Just finished reading Melissa Harrison’s lovely first novel, ‘Clay’, and wanted to pen a few thoughts while it’s still fresh in my mind. ‘Clay’ is a terrifically beautiful book, a quiet, sensitive portrayal of the lives of a small cast of slightly lonely, slightly constrained protagonists, and their development over the course of a half year in a South London which is by turns familiar and gloriously unfamiliar.
Familiar because Harrison has a good grasp of the plain-sight city – “nail bars, chicken parlours, newsagents, mobile phone unlocking, cheap calls to Africa”, and exotic because she populates the city with a bewildering cast of living things which our eyes are either untrained to see or disposed to miss; dog foxes, bats, sticky goosegrass and evergreen choisya, butterflies, greenflies and stag beetles, swifts, starlings, and plane trees shedding flakes of polluted bark. Harrison’s prose is poetic but hyper-observant, always sensing new movement in the nearby undergrowth, or a pair of eyes watching high in a tree.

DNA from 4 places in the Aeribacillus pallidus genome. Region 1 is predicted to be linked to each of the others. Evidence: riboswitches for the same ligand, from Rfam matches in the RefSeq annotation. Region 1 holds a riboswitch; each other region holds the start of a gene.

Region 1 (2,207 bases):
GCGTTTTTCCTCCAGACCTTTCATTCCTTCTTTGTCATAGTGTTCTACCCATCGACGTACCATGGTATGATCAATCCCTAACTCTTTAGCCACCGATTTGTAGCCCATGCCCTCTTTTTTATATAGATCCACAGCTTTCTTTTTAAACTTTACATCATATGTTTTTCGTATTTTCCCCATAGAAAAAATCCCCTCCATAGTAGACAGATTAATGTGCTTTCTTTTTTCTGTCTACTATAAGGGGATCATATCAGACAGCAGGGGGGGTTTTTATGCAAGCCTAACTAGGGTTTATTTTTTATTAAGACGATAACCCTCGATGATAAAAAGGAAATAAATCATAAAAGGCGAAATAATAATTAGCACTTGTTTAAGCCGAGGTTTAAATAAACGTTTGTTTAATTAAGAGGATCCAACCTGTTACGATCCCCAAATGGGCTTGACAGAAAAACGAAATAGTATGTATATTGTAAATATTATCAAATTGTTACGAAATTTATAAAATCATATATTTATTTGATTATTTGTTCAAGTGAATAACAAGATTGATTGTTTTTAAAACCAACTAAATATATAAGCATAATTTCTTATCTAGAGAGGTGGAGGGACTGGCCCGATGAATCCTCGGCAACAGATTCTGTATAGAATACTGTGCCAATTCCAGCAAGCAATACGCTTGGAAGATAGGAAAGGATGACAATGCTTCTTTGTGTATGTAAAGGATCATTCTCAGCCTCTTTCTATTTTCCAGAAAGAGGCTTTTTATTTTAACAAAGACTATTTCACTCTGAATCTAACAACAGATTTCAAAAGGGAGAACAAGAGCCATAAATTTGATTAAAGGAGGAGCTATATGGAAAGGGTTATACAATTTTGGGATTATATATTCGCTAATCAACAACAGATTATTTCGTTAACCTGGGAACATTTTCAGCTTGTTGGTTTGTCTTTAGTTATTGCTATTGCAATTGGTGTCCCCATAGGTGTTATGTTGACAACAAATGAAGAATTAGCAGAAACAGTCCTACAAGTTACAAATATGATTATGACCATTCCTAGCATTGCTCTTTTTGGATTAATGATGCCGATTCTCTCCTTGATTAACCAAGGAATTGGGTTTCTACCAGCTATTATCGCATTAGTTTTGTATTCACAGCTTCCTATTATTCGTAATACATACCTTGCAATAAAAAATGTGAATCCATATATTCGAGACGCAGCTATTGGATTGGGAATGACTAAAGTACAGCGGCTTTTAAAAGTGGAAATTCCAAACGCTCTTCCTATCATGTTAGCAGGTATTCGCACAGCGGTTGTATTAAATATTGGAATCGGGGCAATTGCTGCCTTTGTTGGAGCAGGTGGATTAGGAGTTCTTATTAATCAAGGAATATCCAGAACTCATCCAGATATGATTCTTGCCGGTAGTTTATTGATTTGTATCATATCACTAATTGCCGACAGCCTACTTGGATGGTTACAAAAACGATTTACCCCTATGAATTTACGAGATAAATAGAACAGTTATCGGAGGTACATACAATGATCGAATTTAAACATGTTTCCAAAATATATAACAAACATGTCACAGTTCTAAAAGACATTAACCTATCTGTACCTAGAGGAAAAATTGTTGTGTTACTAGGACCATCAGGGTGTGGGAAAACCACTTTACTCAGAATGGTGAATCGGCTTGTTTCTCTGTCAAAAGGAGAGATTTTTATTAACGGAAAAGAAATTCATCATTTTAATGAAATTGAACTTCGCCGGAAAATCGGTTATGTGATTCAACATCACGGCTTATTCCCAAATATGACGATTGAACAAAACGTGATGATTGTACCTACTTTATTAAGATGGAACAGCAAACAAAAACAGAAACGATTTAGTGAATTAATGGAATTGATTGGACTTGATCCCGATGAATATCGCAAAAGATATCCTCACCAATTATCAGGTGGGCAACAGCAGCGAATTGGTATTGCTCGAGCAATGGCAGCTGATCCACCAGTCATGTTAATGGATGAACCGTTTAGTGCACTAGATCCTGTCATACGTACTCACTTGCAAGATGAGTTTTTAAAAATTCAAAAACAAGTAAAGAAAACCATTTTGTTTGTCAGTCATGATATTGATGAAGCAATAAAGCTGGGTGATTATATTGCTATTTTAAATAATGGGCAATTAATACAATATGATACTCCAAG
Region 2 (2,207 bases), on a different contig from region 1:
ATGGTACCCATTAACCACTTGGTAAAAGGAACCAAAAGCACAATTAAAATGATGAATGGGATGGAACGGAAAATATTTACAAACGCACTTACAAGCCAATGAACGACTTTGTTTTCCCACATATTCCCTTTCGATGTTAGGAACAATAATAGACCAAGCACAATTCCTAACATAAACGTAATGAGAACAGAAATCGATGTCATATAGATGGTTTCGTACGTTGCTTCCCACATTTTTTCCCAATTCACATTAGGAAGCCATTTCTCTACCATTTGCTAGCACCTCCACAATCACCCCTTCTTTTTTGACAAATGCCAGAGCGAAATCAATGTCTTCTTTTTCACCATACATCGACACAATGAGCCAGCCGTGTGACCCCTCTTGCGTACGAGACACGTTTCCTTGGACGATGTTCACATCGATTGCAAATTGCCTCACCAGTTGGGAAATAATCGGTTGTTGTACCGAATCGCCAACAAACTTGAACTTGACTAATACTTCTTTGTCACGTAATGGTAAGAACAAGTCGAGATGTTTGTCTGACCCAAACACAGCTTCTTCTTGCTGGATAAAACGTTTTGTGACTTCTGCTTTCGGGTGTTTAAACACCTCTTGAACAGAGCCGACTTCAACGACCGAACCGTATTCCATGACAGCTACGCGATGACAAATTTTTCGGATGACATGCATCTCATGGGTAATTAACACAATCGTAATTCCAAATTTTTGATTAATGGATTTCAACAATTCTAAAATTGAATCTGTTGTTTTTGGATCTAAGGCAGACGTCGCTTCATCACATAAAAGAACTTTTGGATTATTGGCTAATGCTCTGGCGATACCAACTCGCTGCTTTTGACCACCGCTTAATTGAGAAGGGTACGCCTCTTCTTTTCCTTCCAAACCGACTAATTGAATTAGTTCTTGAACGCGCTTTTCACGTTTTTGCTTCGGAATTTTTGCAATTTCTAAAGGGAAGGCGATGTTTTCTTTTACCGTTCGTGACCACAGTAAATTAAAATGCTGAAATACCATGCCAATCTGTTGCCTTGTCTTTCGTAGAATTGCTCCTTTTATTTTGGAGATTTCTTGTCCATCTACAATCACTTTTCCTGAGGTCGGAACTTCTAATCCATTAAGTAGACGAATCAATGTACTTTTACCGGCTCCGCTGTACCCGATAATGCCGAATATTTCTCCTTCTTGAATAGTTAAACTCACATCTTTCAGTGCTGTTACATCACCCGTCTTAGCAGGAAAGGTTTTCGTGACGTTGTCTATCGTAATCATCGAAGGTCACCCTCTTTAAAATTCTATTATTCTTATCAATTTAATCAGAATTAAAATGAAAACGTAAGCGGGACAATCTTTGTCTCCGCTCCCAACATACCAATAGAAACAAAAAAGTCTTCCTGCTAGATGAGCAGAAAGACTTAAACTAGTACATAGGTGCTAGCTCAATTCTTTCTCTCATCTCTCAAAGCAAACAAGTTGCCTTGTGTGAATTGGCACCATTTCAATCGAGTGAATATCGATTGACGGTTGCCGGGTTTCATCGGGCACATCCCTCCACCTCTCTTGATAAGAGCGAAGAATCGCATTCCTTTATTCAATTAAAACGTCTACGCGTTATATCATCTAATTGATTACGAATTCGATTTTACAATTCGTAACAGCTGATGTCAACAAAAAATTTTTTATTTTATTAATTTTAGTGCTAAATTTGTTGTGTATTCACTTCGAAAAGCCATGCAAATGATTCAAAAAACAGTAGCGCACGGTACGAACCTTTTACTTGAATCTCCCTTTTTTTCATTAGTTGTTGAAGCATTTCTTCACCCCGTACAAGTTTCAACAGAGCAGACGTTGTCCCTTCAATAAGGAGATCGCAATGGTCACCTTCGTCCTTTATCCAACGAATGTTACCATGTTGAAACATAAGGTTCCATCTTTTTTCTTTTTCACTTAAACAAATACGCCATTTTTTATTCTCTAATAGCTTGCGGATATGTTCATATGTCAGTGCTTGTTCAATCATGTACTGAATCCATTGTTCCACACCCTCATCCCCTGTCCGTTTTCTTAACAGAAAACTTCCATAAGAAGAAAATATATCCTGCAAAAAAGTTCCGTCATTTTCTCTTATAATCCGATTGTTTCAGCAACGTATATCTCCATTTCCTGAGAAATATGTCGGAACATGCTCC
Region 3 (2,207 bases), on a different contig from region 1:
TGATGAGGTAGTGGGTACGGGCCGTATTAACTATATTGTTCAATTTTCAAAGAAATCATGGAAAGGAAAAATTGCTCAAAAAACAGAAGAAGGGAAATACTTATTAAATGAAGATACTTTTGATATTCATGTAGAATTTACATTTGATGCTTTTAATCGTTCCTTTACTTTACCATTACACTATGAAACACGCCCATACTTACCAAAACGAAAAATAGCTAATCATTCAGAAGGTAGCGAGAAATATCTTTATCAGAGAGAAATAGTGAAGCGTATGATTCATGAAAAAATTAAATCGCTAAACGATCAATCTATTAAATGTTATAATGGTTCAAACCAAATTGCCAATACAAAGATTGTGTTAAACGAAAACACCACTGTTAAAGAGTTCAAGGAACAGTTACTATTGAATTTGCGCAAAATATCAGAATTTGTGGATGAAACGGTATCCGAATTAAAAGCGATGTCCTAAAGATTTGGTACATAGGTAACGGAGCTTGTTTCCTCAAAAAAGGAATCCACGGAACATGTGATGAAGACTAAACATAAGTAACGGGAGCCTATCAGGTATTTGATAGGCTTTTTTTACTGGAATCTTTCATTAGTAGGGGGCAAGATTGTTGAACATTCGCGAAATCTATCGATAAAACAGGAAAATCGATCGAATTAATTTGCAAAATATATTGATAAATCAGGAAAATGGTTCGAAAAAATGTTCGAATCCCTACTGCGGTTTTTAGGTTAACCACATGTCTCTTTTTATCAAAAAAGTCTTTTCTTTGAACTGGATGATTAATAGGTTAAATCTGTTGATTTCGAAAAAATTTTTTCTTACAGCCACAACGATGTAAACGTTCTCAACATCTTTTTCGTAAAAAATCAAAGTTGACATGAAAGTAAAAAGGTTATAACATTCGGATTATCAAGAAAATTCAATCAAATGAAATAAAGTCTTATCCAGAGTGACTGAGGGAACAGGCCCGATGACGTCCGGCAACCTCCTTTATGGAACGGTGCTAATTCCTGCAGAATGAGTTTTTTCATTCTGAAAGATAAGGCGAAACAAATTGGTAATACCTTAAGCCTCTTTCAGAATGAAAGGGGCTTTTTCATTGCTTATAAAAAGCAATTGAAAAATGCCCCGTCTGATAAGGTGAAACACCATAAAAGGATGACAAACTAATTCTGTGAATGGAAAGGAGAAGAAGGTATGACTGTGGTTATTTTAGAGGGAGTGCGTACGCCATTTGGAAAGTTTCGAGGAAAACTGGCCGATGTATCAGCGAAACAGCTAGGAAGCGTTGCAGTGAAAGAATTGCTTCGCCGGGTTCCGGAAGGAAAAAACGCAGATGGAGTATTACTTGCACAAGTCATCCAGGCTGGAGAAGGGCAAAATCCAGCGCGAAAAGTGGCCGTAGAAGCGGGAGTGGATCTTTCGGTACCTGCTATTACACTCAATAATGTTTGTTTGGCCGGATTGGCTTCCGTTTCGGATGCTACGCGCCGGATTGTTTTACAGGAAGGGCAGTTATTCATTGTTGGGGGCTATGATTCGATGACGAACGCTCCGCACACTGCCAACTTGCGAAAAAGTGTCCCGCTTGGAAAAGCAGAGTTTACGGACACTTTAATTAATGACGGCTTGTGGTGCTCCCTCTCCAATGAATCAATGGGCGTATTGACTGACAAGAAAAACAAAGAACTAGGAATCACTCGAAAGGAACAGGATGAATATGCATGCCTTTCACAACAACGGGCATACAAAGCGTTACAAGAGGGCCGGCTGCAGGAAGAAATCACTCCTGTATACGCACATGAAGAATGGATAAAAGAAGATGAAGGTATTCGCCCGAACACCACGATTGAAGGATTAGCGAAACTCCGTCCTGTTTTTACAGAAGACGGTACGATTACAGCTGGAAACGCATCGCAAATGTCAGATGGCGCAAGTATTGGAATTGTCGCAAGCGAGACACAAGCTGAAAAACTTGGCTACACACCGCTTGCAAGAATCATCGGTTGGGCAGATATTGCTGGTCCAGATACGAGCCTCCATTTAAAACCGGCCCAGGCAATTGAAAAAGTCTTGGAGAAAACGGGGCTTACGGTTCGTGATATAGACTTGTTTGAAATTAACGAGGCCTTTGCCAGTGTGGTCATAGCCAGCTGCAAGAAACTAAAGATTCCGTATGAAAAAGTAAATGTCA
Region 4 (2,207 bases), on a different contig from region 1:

All five of the novel’s main characters see more of this hidden city than I (regrettably) do, and are to a smaller or greater extent drawn towards the area’s liminal places – the parts of London in which pockets of extraordinary life are concealed, yet continue to thrive – and in particular to a small park near Tooting Common, which becomes the space in which they meet and interact. At the centre is TC, whose story of neglect is painfully sad but whose resourcefulness and passion for nature is a rebuke to his coddled, careless peers. Around him Harrison conjures a story quite free of sensationalism or sentimentality, but which is quietly gripping and somewhat inspiring.